Glutamate release in parabrachial nucleus and ...



Title Glutamate release in parabrachial nucleus and baroreflex alterations after vagal afferent activation
Author(s) Tarek M. Saleh, L. G. Bauce, Q. J. Pittman
Journal The American Journal of Physiology
Date 1997
Volume 272
Issue 5 Pt 2
Start page R1631
End page 40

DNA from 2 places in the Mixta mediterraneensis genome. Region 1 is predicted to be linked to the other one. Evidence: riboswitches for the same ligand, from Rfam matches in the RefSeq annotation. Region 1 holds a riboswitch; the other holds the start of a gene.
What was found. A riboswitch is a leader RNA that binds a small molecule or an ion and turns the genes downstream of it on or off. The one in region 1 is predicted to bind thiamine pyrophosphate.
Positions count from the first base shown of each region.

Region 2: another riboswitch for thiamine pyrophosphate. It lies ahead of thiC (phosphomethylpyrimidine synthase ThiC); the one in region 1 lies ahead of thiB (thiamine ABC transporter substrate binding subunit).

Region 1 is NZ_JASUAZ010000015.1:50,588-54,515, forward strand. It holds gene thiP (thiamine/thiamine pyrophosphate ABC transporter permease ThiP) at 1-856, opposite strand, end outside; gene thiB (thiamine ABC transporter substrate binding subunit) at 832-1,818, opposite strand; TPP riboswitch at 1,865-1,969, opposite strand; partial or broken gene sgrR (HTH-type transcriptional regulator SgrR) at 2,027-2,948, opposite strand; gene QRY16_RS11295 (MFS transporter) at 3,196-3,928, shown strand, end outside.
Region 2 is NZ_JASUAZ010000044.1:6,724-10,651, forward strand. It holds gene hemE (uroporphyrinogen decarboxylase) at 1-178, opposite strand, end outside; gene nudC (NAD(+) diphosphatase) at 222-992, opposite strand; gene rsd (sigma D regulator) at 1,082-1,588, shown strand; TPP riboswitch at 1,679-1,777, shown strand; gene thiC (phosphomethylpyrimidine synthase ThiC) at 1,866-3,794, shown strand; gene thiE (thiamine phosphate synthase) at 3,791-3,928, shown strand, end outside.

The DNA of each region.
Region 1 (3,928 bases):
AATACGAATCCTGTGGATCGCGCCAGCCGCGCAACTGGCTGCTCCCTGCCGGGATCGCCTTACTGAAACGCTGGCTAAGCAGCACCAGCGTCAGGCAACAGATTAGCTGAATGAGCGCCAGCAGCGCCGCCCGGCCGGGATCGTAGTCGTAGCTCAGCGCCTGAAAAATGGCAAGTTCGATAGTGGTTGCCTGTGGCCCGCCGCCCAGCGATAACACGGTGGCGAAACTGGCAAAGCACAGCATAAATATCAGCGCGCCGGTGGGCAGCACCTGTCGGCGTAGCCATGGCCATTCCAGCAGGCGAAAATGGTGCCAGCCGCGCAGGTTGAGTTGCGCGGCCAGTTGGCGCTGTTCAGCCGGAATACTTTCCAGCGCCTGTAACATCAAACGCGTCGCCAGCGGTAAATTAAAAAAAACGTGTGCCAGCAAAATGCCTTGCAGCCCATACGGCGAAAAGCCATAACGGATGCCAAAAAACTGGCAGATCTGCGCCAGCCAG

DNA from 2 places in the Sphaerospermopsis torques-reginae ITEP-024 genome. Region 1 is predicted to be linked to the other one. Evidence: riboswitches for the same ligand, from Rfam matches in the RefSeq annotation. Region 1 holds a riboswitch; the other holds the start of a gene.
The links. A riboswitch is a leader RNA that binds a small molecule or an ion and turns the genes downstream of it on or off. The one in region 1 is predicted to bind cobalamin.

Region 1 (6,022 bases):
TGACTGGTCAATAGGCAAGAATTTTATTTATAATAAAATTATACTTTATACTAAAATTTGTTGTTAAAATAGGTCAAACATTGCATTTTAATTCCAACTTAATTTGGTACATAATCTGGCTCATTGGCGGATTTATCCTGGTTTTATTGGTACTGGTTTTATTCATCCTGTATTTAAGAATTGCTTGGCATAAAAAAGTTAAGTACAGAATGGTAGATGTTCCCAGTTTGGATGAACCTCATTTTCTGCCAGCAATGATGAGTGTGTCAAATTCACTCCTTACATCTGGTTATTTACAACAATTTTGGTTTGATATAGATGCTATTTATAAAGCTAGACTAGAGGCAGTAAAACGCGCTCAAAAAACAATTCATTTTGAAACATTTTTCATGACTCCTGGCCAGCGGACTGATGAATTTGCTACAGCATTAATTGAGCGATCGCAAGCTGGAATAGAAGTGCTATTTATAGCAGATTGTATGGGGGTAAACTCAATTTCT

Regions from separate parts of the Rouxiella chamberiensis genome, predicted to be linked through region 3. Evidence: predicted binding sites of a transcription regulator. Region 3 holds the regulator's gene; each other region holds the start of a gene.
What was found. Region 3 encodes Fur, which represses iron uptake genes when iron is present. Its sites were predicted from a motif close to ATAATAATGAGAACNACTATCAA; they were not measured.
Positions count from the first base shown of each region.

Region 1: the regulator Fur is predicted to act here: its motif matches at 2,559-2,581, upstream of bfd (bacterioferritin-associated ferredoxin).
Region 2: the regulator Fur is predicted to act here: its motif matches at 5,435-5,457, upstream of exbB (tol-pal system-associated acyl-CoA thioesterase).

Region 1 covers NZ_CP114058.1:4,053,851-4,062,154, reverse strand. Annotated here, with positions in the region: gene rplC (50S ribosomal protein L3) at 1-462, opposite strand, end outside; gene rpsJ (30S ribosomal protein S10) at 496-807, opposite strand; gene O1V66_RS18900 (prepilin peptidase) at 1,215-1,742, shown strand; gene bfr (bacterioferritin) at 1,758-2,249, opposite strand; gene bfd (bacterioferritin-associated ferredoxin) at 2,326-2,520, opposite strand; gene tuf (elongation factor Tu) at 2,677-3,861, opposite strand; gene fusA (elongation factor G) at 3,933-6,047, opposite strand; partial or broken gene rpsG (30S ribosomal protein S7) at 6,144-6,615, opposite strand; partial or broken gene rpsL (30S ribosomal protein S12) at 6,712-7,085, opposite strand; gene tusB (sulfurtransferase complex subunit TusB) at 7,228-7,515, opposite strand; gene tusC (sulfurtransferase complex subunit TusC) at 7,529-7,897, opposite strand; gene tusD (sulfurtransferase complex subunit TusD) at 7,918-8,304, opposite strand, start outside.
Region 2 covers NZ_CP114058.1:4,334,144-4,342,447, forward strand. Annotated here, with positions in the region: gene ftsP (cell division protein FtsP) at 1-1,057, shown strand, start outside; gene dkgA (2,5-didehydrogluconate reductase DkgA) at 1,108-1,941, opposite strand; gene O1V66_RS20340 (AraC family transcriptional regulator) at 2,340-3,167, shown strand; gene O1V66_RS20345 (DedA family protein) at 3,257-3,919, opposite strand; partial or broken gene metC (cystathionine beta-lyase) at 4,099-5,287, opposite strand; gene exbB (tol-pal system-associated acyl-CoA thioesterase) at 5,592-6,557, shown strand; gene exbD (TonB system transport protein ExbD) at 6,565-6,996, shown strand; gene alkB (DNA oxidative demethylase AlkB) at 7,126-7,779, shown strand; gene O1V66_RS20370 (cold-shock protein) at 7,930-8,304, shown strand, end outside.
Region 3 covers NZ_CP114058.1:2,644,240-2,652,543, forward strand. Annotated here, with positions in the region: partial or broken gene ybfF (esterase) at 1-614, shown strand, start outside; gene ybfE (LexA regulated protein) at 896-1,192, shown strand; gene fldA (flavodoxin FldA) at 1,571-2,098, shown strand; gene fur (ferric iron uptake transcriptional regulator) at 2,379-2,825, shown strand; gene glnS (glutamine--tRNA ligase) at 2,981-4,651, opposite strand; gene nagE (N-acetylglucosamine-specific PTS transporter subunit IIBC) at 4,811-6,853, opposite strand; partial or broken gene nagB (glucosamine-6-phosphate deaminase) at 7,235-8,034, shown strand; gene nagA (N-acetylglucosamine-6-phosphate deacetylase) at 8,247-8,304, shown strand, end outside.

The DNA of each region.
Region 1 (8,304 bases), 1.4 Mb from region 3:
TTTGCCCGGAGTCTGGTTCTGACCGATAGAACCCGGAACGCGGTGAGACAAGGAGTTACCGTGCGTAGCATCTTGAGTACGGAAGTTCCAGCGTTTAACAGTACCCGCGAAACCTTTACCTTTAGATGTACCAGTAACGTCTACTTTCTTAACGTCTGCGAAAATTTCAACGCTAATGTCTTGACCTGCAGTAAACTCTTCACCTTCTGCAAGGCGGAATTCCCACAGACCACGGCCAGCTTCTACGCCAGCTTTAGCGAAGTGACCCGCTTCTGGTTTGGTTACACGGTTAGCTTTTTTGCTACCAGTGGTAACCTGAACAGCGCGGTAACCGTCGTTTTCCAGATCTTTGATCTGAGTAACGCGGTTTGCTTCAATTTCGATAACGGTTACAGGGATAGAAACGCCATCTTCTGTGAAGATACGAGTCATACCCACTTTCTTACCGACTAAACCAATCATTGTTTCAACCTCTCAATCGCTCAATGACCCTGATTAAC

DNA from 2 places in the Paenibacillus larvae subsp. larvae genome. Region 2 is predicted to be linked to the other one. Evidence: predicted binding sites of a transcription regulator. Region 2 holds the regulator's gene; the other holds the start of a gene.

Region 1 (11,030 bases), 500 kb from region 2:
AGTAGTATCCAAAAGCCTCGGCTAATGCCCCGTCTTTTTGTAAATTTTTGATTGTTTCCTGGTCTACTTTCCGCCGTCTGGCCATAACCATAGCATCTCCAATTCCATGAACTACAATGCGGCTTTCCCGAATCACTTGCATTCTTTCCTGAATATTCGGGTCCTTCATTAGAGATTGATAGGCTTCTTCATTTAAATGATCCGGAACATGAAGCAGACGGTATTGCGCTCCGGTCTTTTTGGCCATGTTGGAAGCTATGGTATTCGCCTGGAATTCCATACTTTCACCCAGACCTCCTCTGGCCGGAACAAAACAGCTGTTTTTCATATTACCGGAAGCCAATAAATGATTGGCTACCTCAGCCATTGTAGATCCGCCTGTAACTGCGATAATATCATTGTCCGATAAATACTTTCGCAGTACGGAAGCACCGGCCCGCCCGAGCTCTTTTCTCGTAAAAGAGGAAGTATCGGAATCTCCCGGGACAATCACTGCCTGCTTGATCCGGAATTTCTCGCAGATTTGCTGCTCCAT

Abstract The parabrachial nucleus (PBN) is a regulatory nucleus that relays visceral information from the brain stem to the cortex. Immunohistochemical studies have shown that the levels of various neuropeptides in the PBN were changed after visceral afferent activation. Because the major transmitter relaying visceral information through the PBN is glutamate, the present study asked if glutamate release into the PBN also was changed after vagal afferent activation in anesthetized male rats. The distally crushed vagus was stimulated (50 Hz, 1-2 mA, 1 s on, 2 s off) for 2 h. Dialysates of the PBN were collected every 30 min and assayed for glutamate using high-performance liquid chromatography. Extracellular glutamate concentrations were reduced during the vagal stimulation, increased fourfold compared with prestimulated levels after the stimulation was terminated, and returned to prestimulated levels over the next 2 h poststimulation. These changes were not due to alterations in blood pressure because sodium nitroprusside infusion for the same interval resulted in a similar hypotension, but increased glutamate release. Phenylephrine and sodium nitroprusside were infused intravenously to measure the cardiac baroreflex before, during, and after vagal stimulation. The pressor (but not the depressor) response was elevated during the period of enhanced glutamate release, and the baroreflex curve was shifted to the right (increased threshold) without a change in gain. These changes in the cardiac baroreflex were reduced, but still seen, when the PBNs were dialyzed bilaterally with the glutamate antagonists MK-801 and 6-cyano-7-nitroquinoxaline-2,3-dione. Thus visceral activation alters glutamate release in the PBN and has enduring effects on cardiac baroreflex function.

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